It is used as a band for bundling banknotes, letters and newspapers. As a seal, it provides loss-free retention of gases and liquids, and maintains heat, cold and pressure. In engines and machines, it makes an important contribution to the transmission of forces. It protects people from pollutants and pathogens and it is the substance that makes mobility, as we know and appreciate it, possible in the first place. To put it very clearly: without rubber there would be no progress.
From his travels to the New World, Christopher Columbus (1451-1506), the renowned Italian navigator and frst-class pioneer, brought rubber from Central America with him to Europe. Because the raw rubber was sticky and not very durable, however, no great importance was attached to testing its technical usefulness.
This changed after Charles Nelson Goodyear produced natural rubber in 1839 by adding sulphur and under the influence of heat. The result was vulcanized, durable, elastic rubber, which attracted interest for many applications due to its useful properties. The burgeoning automotive industry, for example, developed an almost insatiable hunger for rubber.
Shortly before the beginning of the First World War, Germany was cut off from the supply of natural rubber. Without rubber, mobilization was unthinkable. The solution came from a laboratory at Farbenwerke in Wuppertal-Elberfeld, the parent plant of the later Bayer Group. In 1909, after years of research, the chemist Friedrich Hofmann succeeded in synthesizing methyl rubber there. Although the process proved to be unproftable, it ensured the supply of the required elastic material. In 1926 Walter Bock and Eduard Tschukur, two students of Friedrich Hofmann, finally succeeded in the industrial production of styrene-butadiene rubber (SBR). In 2012, 5.4 million tons of SBR were processed worldwide.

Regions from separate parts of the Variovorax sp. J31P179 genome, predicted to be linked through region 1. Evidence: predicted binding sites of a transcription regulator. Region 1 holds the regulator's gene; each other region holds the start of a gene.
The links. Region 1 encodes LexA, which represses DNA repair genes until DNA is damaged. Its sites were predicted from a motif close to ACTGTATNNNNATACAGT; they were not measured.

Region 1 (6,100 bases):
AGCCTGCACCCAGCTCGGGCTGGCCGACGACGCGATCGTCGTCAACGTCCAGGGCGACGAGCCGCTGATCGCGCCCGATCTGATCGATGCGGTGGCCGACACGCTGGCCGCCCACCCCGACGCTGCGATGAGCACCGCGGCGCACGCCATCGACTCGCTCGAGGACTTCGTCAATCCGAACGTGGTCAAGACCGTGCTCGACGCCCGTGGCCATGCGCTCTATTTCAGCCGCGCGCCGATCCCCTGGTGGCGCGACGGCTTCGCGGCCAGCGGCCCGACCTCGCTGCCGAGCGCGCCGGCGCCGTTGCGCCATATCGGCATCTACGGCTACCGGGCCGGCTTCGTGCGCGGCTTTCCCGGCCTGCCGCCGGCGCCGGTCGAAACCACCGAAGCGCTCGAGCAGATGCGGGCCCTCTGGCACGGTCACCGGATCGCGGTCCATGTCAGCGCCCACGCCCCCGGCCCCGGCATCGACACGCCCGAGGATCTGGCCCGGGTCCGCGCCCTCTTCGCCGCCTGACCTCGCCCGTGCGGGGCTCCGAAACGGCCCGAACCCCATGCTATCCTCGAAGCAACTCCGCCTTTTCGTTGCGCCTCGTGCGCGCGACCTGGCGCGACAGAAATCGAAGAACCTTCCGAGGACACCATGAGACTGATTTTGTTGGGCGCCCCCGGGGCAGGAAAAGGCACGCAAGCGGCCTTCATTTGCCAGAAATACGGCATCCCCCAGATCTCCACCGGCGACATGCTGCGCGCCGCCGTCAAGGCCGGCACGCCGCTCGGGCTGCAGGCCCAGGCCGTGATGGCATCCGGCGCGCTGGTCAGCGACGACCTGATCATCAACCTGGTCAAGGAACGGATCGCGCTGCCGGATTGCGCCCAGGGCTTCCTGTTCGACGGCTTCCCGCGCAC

New compounds and additives are being developed in laboratories around the world to further improve the performance and environmental compatibility of rubber. Research is being conducted into new natural resources for the production of natural rubber that will ensure a sustainable supply even under nutrient-poor conditions. Without rubber, progress is unthinkable.
What the industry has to offer and what it can achieve will be reflected at K 2019 – concentrated along the “Rubber Road” in Hall 6. There you will meet the rubber pioneers of modern times.